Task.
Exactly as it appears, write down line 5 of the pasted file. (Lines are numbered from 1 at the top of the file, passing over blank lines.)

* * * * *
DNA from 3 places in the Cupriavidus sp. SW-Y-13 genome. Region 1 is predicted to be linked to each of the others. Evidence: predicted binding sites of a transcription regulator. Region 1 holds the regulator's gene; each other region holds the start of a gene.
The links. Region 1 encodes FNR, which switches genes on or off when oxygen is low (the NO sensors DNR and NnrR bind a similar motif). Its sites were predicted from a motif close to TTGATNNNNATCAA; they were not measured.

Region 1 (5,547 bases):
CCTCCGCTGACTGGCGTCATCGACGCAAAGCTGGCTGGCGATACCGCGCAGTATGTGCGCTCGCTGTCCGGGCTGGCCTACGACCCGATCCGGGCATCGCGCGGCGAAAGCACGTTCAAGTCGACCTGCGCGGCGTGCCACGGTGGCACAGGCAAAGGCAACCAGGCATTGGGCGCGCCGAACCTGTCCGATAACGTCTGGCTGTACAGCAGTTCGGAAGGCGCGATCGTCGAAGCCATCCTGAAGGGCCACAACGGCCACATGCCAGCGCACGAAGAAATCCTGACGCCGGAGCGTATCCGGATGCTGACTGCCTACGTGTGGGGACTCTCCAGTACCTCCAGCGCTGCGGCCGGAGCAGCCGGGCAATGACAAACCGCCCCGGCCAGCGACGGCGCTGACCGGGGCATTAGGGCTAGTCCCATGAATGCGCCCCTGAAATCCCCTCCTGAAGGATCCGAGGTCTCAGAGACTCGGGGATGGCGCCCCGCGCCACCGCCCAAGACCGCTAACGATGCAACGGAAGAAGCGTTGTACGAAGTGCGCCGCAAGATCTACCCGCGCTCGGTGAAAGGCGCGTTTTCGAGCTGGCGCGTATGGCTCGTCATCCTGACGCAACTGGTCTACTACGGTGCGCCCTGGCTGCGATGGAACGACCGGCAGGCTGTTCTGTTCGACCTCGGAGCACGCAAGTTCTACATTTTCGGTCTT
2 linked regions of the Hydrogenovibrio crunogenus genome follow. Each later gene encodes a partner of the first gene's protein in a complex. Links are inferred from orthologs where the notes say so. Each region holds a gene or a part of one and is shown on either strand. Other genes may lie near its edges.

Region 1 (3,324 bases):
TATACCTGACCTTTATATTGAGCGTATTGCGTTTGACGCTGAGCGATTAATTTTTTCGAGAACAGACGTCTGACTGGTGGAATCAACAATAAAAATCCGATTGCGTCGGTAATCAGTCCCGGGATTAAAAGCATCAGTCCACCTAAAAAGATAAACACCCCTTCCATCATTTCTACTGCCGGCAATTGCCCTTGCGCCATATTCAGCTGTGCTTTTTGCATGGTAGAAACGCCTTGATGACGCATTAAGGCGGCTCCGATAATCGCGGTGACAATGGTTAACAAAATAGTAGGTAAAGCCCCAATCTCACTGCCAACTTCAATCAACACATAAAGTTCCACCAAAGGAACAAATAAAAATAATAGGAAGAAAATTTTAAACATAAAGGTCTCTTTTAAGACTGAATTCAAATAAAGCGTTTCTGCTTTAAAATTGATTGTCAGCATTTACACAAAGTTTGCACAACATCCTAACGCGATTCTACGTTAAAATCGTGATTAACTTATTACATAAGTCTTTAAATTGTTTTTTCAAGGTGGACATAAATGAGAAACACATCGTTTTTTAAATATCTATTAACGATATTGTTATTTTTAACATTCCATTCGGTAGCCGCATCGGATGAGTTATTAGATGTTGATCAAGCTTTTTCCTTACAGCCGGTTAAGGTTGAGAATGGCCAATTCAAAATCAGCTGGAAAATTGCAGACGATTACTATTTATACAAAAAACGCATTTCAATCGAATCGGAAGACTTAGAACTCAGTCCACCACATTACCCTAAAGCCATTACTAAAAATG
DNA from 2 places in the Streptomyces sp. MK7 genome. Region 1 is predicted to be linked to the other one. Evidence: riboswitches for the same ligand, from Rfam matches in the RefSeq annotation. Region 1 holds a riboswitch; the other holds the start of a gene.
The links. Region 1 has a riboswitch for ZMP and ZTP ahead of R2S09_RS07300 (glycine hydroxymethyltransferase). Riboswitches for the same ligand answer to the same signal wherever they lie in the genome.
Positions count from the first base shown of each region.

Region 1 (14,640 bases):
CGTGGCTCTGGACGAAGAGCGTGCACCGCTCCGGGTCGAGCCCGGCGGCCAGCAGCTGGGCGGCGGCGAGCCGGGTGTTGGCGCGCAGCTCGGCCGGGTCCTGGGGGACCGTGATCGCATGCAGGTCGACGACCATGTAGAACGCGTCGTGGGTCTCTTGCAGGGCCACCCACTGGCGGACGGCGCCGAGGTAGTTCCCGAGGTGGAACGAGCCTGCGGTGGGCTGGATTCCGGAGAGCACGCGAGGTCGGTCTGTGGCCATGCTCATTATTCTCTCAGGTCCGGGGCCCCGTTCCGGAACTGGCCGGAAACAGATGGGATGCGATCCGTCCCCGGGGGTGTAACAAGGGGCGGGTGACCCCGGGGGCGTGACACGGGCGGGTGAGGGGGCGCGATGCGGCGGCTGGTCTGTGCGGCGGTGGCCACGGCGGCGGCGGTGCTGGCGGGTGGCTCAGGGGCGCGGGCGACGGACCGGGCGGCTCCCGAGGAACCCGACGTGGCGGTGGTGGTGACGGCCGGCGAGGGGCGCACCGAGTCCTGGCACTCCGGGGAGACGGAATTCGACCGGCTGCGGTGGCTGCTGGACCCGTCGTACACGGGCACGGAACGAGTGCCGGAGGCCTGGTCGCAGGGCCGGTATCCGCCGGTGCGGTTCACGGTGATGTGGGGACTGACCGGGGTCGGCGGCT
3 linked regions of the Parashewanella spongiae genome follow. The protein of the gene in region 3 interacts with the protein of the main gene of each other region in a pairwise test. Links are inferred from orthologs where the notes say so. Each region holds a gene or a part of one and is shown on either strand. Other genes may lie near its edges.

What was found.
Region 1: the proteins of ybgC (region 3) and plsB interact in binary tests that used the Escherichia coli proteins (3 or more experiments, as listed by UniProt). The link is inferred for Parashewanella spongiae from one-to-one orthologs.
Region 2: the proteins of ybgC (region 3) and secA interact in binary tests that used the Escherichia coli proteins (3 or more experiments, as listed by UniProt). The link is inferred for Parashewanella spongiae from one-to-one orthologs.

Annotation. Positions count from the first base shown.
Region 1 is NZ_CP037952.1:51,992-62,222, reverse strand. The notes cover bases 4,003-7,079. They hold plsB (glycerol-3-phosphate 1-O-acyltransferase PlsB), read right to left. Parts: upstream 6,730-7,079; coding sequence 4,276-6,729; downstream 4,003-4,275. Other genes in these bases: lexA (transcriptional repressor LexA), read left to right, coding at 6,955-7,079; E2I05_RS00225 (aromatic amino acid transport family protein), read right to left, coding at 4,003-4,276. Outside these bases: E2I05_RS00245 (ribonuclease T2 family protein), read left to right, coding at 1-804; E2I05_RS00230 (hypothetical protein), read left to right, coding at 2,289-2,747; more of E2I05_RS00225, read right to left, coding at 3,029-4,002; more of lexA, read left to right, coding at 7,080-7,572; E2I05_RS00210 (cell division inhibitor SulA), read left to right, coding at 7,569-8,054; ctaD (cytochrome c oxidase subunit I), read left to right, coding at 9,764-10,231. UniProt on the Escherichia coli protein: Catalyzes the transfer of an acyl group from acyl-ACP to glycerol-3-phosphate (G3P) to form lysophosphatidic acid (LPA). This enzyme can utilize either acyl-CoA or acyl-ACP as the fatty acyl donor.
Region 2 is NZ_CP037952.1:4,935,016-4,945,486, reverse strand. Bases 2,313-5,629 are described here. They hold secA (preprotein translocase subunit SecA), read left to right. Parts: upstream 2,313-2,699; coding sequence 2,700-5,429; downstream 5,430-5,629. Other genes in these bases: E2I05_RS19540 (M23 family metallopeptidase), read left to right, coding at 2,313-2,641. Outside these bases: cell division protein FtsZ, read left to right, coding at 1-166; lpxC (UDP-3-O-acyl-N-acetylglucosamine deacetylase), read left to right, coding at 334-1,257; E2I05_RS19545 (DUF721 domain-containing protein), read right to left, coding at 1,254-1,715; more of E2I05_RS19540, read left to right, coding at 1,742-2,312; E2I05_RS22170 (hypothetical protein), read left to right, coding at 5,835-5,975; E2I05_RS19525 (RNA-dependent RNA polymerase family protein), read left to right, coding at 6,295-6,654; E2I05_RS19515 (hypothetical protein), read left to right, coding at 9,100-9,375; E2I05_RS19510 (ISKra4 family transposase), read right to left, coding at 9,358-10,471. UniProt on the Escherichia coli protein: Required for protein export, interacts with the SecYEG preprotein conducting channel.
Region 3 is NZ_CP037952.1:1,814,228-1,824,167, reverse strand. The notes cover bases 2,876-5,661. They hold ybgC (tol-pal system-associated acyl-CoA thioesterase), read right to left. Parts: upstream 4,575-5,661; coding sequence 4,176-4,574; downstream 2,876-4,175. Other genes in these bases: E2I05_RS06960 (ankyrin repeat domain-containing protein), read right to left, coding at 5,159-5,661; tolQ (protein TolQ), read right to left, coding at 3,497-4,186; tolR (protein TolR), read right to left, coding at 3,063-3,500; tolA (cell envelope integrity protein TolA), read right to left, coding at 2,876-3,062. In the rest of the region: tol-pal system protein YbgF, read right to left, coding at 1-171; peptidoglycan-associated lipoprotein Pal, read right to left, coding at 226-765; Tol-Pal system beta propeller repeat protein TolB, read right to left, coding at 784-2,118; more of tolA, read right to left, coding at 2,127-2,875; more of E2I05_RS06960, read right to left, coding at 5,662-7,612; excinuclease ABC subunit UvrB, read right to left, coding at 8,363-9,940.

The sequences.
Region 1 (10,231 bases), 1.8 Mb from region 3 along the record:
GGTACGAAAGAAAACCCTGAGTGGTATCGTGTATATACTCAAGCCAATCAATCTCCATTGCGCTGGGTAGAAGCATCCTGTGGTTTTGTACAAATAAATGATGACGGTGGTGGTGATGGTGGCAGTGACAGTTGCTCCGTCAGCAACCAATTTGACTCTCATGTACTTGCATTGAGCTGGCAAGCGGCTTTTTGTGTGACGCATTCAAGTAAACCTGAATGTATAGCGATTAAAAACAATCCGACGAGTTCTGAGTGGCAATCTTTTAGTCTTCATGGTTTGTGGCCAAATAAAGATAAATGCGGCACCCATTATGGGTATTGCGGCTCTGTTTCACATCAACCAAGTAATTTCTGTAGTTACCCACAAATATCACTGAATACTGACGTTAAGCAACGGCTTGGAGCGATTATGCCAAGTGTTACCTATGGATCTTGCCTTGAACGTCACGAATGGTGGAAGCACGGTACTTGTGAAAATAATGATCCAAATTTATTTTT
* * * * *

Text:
2 linked regions of the Hydrogenovibrio crunogenus genome follow. Each later gene encodes a partner of the first gene's protein in a complex. Links are inferred from orthologs where the notes say so. Each region holds a gene or a part of one and is shown on either strand. Other genes may lie near its edges.